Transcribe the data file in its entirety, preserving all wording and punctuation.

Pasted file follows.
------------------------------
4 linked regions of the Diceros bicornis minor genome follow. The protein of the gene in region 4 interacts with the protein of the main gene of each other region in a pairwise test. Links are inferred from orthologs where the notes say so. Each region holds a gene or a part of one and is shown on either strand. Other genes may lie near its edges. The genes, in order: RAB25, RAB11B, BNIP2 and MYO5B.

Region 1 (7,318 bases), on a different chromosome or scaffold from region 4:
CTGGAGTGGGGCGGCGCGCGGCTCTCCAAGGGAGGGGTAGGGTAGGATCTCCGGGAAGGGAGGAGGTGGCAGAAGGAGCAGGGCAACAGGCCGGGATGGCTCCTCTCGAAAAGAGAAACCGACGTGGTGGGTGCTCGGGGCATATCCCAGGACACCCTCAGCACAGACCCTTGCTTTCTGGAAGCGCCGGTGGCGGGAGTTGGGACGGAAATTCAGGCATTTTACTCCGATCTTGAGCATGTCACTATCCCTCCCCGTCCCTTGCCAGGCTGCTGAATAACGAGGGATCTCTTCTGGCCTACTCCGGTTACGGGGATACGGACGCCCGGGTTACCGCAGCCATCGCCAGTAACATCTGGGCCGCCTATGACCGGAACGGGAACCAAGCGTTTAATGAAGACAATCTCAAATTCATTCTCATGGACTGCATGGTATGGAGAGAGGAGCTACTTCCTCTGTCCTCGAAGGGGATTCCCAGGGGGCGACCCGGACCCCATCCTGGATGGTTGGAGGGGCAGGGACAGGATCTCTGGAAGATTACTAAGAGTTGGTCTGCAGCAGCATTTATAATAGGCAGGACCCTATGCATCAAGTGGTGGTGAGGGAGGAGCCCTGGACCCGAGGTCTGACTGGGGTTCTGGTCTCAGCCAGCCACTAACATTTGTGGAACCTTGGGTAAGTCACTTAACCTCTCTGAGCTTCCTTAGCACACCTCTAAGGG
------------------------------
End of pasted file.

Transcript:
4 linked regions of the Diceros bicornis minor genome follow. The protein of the gene in region 4 interacts with the protein of the main gene of each other region in a pairwise test. Links are inferred from orthologs where the notes say so. Each region holds a gene or a part of one and is shown on either strand. Other genes may lie near its edges. The genes, in order: RAB25, RAB11B, BNIP2 and MYO5B.

Region 1 (7,318 bases), on a different chromosome or scaffold from region 4:
CTGGAGTGGGGCGGCGCGCGGCTCTCCAAGGGAGGGGTAGGGTAGGATCTCCGGGAAGGGAGGAGGTGGCAGAAGGAGCAGGGCAACAGGCCGGGATGGCTCCTCTCGAAAAGAGAAACCGACGTGGTGGGTGCTCGGGGCATATCCCAGGACACCCTCAGCACAGACCCTTGCTTTCTGGAAGCGCCGGTGGCGGGAGTTGGGACGGAAATTCAGGCATTTTACTCCGATCTTGAGCATGTCACTATCCCTCCCCGTCCCTTGCCAGGCTGCTGAATAACGAGGGATCTCTTCTGGCCTACTCCGGTTACGGGGATACGGACGCCCGGGTTACCGCAGCCATCGCCAGTAACATCTGGGCCGCCTATGACCGGAACGGGAACCAAGCGTTTAATGAAGACAATCTCAAATTCATTCTCATGGACTGCATGGTATGGAGAGAGGAGCTACTTCCTCTGTCCTCGAAGGGGATTCCCAGGGGGCGACCCGGACCCCATCCTGGATGGTTGGAGGGGCAGGGACAGGATCTCTGGAAGATTACTAAGAGTTGGTCTGCAGCAGCATTTATAATAGGCAGGACCCTATGCATCAAGTGGTGGTGAGGGAGGAGCCCTGGACCCGAGGTCTGACTGGGGTTCTGGTCTCAGCCAGCCACTAACATTTGTGGAACCTTGGGTAAGTCACTTAACCTCTCTGAGCTTCCTTAGCACACCTCTAAGGG